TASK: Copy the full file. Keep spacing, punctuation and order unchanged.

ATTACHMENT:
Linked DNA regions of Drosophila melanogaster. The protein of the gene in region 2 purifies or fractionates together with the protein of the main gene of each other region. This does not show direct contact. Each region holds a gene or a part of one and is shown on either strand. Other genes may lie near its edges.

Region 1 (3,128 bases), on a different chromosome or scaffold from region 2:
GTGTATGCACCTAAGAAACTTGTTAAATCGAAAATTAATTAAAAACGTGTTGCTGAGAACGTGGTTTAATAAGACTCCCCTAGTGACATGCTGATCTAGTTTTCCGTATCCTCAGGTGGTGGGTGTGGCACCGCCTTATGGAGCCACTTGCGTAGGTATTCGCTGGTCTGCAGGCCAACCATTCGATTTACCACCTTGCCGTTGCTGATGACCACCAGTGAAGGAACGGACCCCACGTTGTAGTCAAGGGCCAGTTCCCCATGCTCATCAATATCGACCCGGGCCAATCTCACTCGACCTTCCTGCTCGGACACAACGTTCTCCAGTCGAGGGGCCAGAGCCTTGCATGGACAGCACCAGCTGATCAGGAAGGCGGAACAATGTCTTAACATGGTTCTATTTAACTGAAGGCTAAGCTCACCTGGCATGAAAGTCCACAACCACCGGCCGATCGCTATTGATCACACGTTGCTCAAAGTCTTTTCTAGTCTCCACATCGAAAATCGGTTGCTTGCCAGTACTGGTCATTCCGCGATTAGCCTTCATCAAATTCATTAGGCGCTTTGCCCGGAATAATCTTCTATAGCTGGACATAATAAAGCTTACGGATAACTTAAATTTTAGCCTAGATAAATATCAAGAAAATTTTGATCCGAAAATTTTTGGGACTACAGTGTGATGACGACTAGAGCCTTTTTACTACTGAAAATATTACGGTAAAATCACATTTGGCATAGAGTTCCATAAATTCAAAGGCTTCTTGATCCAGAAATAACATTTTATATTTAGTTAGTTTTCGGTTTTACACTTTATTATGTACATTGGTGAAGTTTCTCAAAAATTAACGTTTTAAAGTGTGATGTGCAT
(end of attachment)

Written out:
Linked DNA regions of Drosophila melanogaster. The protein of the gene in region 2 purifies or fractionates together with the protein of the main gene of each other region. This does not show direct contact. Each region holds a gene or a part of one and is shown on either strand. Other genes may lie near its edges.

Region 1 (3,128 bases), on a different chromosome or scaffold from region 2:
GTGTATGCACCTAAGAAACTTGTTAAATCGAAAATTAATTAAAAACGTGTTGCTGAGAACGTGGTTTAATAAGACTCCCCTAGTGACATGCTGATCTAGTTTTCCGTATCCTCAGGTGGTGGGTGTGGCACCGCCTTATGGAGCCACTTGCGTAGGTATTCGCTGGTCTGCAGGCCAACCATTCGATTTACCACCTTGCCGTTGCTGATGACCACCAGTGAAGGAACGGACCCCACGTTGTAGTCAAGGGCCAGTTCCCCATGCTCATCAATATCGACCCGGGCCAATCTCACTCGACCTTCCTGCTCGGACACAACGTTCTCCAGTCGAGGGGCCAGAGCCTTGCATGGACAGCACCAGCTGATCAGGAAGGCGGAACAATGTCTTAACATGGTTCTATTTAACTGAAGGCTAAGCTCACCTGGCATGAAAGTCCACAACCACCGGCCGATCGCTATTGATCACACGTTGCTCAAAGTCTTTTCTAGTCTCCACATCGAAAATCGGTTGCTTGCCAGTACTGGTCATTCCGCGATTAGCCTTCATCAAATTCATTAGGCGCTTTGCCCGGAATAATCTTCTATAGCTGGACATAATAAAGCTTACGGATAACTTAAATTTTAGCCTAGATAAATATCAAGAAAATTTTGATCCGAAAATTTTTGGGACTACAGTGTGATGACGACTAGAGCCTTTTTACTACTGAAAATATTACGGTAAAATCACATTTGGCATAGAGTTCCATAAATTCAAAGGCTTCTTGATCCAGAAATAACATTTTATATTTAGTTAGTTTTCGGTTTTACACTTTATTATGTACATTGGTGAAGTTTCTCAAAAATTAACGTTTTAAAGTGTGATGTGCAT